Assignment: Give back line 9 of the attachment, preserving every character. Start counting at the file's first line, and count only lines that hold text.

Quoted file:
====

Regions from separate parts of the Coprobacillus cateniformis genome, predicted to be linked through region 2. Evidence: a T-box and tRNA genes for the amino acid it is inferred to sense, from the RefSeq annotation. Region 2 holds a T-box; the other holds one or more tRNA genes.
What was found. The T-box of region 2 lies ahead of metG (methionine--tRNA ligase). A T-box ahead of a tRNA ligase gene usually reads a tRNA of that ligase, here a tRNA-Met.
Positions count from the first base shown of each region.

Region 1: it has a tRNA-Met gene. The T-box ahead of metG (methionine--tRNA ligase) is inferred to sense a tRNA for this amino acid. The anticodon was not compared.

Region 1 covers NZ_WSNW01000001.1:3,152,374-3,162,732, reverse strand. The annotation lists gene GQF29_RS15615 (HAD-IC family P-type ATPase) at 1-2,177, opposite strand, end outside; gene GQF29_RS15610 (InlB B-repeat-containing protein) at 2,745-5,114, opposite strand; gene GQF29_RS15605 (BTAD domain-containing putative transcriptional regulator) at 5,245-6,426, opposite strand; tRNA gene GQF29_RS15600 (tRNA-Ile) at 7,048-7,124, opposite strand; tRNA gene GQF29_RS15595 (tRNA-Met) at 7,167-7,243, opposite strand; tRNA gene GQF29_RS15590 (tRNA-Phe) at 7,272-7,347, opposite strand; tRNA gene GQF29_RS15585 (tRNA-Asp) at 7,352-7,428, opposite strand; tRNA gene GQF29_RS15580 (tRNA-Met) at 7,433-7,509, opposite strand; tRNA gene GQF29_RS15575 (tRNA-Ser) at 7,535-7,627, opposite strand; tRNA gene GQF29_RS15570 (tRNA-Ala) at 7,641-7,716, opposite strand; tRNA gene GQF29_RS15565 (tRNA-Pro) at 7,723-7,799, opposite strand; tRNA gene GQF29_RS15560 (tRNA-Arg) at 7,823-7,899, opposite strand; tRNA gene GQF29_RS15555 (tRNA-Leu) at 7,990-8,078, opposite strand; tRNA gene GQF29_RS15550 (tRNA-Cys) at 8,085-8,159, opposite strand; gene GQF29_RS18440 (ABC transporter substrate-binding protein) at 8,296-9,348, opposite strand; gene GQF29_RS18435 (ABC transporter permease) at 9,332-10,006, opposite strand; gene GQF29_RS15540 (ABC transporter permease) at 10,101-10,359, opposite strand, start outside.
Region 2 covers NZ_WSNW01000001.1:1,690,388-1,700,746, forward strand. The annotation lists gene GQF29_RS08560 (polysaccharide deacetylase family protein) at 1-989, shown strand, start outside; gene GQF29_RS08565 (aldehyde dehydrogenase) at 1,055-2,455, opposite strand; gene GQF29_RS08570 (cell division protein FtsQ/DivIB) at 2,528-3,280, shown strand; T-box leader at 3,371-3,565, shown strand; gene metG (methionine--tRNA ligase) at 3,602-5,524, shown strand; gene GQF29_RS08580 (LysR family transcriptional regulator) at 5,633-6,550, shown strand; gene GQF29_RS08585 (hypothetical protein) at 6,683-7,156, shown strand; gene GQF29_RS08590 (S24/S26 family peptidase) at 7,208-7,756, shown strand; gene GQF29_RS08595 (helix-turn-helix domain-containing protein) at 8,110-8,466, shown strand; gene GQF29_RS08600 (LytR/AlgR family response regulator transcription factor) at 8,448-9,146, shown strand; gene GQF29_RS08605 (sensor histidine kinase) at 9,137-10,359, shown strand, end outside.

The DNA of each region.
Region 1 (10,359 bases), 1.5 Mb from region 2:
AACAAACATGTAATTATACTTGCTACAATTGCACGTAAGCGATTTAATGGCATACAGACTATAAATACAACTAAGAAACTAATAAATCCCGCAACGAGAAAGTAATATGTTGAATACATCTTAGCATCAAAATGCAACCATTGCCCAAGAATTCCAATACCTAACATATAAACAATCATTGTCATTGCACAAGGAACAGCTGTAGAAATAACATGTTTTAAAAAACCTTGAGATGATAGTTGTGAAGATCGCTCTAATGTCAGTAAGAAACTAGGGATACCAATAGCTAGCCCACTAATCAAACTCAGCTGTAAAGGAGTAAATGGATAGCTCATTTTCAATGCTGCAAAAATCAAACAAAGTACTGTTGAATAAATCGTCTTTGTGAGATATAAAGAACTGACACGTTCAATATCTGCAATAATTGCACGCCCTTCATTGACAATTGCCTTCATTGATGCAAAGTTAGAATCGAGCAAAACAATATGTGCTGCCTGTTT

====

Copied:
AACAAACATGTAATTATACTTGCTACAATTGCACGTAAGCGATTTAATGGCATACAGACTATAAATACAACTAAGAAACTAATAAATCCCGCAACGAGAAAGTAATATGTTGAATACATCTTAGCATCAAAATGCAACCATTGCCCAAGAATTCCAATACCTAACATATAAACAATCATTGTCATTGCACAAGGAACAGCTGTAGAAATAACATGTTTTAAAAAACCTTGAGATGATAGTTGTGAAGATCGCTCTAATGTCAGTAAGAAACTAGGGATACCAATAGCTAGCCCACTAATCAAACTCAGCTGTAAAGGAGTAAATGGATAGCTCATTTTCAATGCTGCAAAAATCAAACAAAGTACTGTTGAATAAATCGTCTTTGTGAGATATAAAGAACTGACACGTTCAATATCTGCAATAATTGCACGCCCTTCATTGACAATTGCCTTCATTGATGCAAAGTTAGAATCGAGCAAAACAATATGTGCTGCCTGTTT